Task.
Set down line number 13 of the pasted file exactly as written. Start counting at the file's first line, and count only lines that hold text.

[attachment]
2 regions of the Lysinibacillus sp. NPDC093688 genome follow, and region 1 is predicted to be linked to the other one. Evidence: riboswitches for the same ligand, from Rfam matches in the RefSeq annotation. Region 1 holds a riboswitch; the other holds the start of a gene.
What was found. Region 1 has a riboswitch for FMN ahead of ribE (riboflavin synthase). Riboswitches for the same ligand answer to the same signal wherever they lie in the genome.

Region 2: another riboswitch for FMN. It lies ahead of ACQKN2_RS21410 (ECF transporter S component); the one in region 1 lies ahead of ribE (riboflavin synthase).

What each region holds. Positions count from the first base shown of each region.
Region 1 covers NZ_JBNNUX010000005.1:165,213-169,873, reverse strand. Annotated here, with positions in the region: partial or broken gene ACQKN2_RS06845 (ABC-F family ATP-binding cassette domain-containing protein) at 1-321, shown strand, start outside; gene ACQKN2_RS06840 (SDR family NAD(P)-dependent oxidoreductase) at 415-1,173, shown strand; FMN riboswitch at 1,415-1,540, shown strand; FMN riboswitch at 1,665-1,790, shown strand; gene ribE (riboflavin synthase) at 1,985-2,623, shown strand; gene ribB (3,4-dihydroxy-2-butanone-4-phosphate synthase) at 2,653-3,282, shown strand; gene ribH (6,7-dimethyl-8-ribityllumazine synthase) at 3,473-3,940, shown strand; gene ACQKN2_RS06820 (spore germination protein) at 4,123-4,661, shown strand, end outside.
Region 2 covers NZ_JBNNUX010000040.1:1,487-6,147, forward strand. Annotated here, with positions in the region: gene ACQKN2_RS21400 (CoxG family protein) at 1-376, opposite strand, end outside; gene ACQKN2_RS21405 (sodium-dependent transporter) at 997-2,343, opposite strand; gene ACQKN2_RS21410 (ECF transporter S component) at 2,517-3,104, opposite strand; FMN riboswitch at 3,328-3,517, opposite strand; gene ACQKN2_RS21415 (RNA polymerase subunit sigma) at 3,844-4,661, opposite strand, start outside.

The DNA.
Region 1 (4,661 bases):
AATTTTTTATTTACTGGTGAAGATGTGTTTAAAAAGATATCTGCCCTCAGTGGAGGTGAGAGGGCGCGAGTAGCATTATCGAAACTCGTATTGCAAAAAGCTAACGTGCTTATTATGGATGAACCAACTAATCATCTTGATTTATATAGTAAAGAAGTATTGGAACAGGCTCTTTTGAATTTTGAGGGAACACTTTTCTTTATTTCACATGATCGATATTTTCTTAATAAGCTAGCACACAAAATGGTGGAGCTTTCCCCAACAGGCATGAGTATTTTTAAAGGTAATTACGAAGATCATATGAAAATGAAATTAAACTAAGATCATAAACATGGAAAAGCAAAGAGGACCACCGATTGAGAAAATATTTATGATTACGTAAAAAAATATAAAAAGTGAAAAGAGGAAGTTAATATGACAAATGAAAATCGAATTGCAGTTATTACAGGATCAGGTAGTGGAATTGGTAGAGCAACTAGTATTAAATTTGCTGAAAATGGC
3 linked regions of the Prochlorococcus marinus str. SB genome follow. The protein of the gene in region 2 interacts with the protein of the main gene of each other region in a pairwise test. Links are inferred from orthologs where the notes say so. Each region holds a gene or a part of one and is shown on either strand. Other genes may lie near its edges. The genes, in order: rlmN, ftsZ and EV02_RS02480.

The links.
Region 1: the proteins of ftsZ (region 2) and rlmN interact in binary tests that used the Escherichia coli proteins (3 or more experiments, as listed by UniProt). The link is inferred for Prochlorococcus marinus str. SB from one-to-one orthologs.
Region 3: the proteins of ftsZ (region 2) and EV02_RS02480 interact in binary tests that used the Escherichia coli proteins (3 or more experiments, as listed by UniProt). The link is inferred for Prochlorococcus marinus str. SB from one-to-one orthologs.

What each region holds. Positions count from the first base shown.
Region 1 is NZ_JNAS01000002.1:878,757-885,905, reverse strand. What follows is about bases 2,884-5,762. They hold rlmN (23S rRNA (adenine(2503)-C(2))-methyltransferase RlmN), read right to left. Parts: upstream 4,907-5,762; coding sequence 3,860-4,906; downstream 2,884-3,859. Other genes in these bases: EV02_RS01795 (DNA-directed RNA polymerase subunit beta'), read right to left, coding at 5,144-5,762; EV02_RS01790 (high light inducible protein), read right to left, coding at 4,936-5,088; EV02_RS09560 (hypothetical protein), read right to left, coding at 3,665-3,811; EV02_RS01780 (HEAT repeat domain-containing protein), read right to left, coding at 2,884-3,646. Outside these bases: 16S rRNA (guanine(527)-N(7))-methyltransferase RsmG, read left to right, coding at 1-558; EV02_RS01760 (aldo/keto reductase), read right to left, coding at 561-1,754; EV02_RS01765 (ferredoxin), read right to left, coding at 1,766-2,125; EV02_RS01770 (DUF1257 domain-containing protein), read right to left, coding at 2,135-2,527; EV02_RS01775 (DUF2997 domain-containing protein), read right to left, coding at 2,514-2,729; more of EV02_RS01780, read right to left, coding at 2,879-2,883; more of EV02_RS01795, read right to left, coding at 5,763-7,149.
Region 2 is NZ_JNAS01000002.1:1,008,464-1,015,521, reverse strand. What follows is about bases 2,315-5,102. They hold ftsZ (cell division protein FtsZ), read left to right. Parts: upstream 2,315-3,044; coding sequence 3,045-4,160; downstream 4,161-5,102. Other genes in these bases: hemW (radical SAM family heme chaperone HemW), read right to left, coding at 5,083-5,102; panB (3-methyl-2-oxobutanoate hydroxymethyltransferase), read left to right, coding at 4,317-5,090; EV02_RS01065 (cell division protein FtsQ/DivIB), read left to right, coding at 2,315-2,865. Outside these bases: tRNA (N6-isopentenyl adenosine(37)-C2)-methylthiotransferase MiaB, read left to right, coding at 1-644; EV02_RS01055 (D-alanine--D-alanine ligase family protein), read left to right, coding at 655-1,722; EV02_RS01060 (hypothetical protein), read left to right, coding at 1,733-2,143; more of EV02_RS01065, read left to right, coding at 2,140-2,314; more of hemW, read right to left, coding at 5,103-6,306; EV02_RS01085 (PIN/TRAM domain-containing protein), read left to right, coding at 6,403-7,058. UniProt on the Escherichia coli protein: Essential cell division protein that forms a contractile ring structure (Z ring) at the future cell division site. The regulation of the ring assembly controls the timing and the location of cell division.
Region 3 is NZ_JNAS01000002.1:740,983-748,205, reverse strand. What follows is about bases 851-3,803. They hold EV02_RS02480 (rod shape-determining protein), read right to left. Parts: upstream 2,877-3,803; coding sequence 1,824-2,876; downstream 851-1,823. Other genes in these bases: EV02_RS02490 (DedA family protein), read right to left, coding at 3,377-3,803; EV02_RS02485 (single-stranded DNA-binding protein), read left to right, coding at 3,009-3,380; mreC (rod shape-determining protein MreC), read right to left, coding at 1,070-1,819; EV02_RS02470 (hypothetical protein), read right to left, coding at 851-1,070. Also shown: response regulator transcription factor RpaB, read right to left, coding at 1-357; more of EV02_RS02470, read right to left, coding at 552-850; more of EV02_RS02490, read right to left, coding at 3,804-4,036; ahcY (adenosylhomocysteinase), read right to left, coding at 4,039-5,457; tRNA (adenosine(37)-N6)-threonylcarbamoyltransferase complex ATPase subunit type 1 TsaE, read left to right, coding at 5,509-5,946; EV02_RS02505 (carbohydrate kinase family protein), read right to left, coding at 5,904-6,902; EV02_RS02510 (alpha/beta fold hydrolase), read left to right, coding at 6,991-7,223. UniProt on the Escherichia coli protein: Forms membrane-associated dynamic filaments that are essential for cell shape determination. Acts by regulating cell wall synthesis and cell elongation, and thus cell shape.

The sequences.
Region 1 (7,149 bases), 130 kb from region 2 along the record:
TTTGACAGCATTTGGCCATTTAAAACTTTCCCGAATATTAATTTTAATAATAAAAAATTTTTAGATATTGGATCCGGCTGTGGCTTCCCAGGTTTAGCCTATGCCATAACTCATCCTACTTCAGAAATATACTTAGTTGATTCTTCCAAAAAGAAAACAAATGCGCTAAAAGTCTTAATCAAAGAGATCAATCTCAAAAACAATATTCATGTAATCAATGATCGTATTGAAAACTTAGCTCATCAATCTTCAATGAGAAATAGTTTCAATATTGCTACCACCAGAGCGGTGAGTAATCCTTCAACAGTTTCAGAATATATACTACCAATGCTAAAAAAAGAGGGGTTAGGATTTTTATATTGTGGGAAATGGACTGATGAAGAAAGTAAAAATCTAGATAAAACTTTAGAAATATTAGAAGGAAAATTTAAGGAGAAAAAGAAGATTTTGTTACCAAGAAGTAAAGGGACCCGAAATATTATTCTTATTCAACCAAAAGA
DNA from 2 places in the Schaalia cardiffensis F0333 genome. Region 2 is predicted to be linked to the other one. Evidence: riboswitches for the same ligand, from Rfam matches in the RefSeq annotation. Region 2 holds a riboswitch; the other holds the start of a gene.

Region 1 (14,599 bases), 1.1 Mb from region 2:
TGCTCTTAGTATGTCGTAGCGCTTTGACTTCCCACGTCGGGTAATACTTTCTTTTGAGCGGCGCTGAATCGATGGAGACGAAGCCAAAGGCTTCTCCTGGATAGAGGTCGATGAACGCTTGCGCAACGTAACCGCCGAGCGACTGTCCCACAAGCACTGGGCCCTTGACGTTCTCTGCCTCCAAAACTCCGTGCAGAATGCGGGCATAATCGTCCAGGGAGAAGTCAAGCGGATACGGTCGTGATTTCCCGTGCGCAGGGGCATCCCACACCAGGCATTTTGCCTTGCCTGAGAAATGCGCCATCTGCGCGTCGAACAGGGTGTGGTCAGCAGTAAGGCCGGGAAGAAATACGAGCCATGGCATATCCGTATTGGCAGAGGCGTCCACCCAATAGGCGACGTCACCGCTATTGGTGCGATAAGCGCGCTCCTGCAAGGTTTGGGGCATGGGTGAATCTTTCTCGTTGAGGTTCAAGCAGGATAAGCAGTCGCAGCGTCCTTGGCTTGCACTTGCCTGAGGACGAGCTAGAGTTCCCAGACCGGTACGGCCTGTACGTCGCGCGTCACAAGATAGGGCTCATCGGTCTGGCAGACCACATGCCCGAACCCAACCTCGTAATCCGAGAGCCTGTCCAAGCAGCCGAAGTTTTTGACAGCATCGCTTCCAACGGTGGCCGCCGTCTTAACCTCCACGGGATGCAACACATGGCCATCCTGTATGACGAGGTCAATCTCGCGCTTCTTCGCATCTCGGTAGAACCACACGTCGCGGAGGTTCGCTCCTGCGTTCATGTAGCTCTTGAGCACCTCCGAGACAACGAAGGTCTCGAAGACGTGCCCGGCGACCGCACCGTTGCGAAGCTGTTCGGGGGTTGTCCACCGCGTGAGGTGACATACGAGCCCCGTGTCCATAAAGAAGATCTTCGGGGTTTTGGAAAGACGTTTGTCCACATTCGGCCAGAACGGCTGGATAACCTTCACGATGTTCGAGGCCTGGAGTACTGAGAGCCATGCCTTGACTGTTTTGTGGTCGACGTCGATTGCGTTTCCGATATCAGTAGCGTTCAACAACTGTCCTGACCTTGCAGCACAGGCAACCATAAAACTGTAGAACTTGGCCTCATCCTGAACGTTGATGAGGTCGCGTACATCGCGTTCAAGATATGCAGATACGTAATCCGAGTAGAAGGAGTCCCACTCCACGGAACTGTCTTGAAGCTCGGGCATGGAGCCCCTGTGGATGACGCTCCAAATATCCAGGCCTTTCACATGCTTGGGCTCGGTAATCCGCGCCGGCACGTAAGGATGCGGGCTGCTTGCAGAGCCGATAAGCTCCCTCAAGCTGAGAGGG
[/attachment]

Region 3: the proteins of ftsZ (region 2) and EV02_RS02480 interact in binary tests that used the Escherichia coli proteins (3 or more experiments, as listed by UniProt). The link is inferred for Prochlorococcus marinus str. SB from one-to-one orthologs.